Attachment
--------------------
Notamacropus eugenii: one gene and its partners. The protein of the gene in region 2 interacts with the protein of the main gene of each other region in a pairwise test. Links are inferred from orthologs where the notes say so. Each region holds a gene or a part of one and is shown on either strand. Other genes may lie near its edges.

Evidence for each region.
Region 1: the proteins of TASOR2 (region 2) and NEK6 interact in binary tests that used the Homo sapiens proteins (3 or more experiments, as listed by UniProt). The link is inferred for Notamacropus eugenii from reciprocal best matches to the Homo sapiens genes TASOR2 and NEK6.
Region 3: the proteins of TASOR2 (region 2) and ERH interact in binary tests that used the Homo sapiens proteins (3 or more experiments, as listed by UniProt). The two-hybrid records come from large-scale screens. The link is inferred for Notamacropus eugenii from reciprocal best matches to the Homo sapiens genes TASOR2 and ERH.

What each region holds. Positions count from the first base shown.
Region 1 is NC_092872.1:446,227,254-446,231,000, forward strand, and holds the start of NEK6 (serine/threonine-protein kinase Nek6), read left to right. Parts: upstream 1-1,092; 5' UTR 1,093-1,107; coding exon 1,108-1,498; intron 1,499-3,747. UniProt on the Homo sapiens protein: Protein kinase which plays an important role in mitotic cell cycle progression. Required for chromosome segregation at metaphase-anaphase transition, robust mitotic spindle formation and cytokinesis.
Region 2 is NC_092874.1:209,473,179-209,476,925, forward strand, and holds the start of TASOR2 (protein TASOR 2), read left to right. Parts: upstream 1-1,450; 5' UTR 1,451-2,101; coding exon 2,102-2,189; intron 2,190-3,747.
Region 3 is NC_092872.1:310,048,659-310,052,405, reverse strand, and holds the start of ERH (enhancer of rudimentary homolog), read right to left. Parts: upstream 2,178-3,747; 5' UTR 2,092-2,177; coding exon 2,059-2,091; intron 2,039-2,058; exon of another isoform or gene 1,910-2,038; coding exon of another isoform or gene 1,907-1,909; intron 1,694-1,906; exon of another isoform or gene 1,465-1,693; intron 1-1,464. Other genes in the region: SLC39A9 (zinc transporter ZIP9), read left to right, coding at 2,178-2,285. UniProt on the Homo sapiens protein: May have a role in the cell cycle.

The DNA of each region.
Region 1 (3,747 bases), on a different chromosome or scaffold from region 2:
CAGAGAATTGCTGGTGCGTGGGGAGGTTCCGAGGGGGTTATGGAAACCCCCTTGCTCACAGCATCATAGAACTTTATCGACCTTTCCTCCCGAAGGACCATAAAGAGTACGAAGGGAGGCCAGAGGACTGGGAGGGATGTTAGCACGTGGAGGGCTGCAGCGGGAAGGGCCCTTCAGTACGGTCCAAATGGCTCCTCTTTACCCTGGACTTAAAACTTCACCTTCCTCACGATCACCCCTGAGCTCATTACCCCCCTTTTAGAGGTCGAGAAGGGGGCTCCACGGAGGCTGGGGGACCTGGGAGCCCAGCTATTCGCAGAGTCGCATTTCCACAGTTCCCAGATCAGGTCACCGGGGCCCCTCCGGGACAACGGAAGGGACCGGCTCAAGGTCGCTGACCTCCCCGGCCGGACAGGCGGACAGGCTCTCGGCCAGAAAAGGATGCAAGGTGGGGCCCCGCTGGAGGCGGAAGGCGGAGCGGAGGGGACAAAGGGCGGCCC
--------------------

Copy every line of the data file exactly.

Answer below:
Notamacropus eugenii: one gene and its partners. The protein of the gene in region 2 interacts with the protein of the main gene of each other region in a pairwise test. Links are inferred from orthologs where the notes say so. Each region holds a gene or a part of one and is shown on either strand. Other genes may lie near its edges.

Evidence for each region.
Region 1: the proteins of TASOR2 (region 2) and NEK6 interact in binary tests that used the Homo sapiens proteins (3 or more experiments, as listed by UniProt). The link is inferred for Notamacropus eugenii from reciprocal best matches to the Homo sapiens genes TASOR2 and NEK6.
Region 3: the proteins of TASOR2 (region 2) and ERH interact in binary tests that used the Homo sapiens proteins (3 or more experiments, as listed by UniProt). The two-hybrid records come from large-scale screens. The link is inferred for Notamacropus eugenii from reciprocal best matches to the Homo sapiens genes TASOR2 and ERH.

What each region holds. Positions count from the first base shown.
Region 1 is NC_092872.1:446,227,254-446,231,000, forward strand, and holds the start of NEK6 (serine/threonine-protein kinase Nek6), read left to right. Parts: upstream 1-1,092; 5' UTR 1,093-1,107; coding exon 1,108-1,498; intron 1,499-3,747. UniProt on the Homo sapiens protein: Protein kinase which plays an important role in mitotic cell cycle progression. Required for chromosome segregation at metaphase-anaphase transition, robust mitotic spindle formation and cytokinesis.
Region 2 is NC_092874.1:209,473,179-209,476,925, forward strand, and holds the start of TASOR2 (protein TASOR 2), read left to right. Parts: upstream 1-1,450; 5' UTR 1,451-2,101; coding exon 2,102-2,189; intron 2,190-3,747.
Region 3 is NC_092872.1:310,048,659-310,052,405, reverse strand, and holds the start of ERH (enhancer of rudimentary homolog), read right to left. Parts: upstream 2,178-3,747; 5' UTR 2,092-2,177; coding exon 2,059-2,091; intron 2,039-2,058; exon of another isoform or gene 1,910-2,038; coding exon of another isoform or gene 1,907-1,909; intron 1,694-1,906; exon of another isoform or gene 1,465-1,693; intron 1-1,464. Other genes in the region: SLC39A9 (zinc transporter ZIP9), read left to right, coding at 2,178-2,285. UniProt on the Homo sapiens protein: May have a role in the cell cycle.

The DNA of each region.
Region 1 (3,747 bases), on a different chromosome or scaffold from region 2:
CAGAGAATTGCTGGTGCGTGGGGAGGTTCCGAGGGGGTTATGGAAACCCCCTTGCTCACAGCATCATAGAACTTTATCGACCTTTCCTCCCGAAGGACCATAAAGAGTACGAAGGGAGGCCAGAGGACTGGGAGGGATGTTAGCACGTGGAGGGCTGCAGCGGGAAGGGCCCTTCAGTACGGTCCAAATGGCTCCTCTTTACCCTGGACTTAAAACTTCACCTTCCTCACGATCACCCCTGAGCTCATTACCCCCCTTTTAGAGGTCGAGAAGGGGGCTCCACGGAGGCTGGGGGACCTGGGAGCCCAGCTATTCGCAGAGTCGCATTTCCACAGTTCCCAGATCAGGTCACCGGGGCCCCTCCGGGACAACGGAAGGGACCGGCTCAAGGTCGCTGACCTCCCCGGCCGGACAGGCGGACAGGCTCTCGGCCAGAAAAGGATGCAAGGTGGGGCCCCGCTGGAGGCGGAAGGCGGAGCGGAGGGGACAAAGGGCGGCCC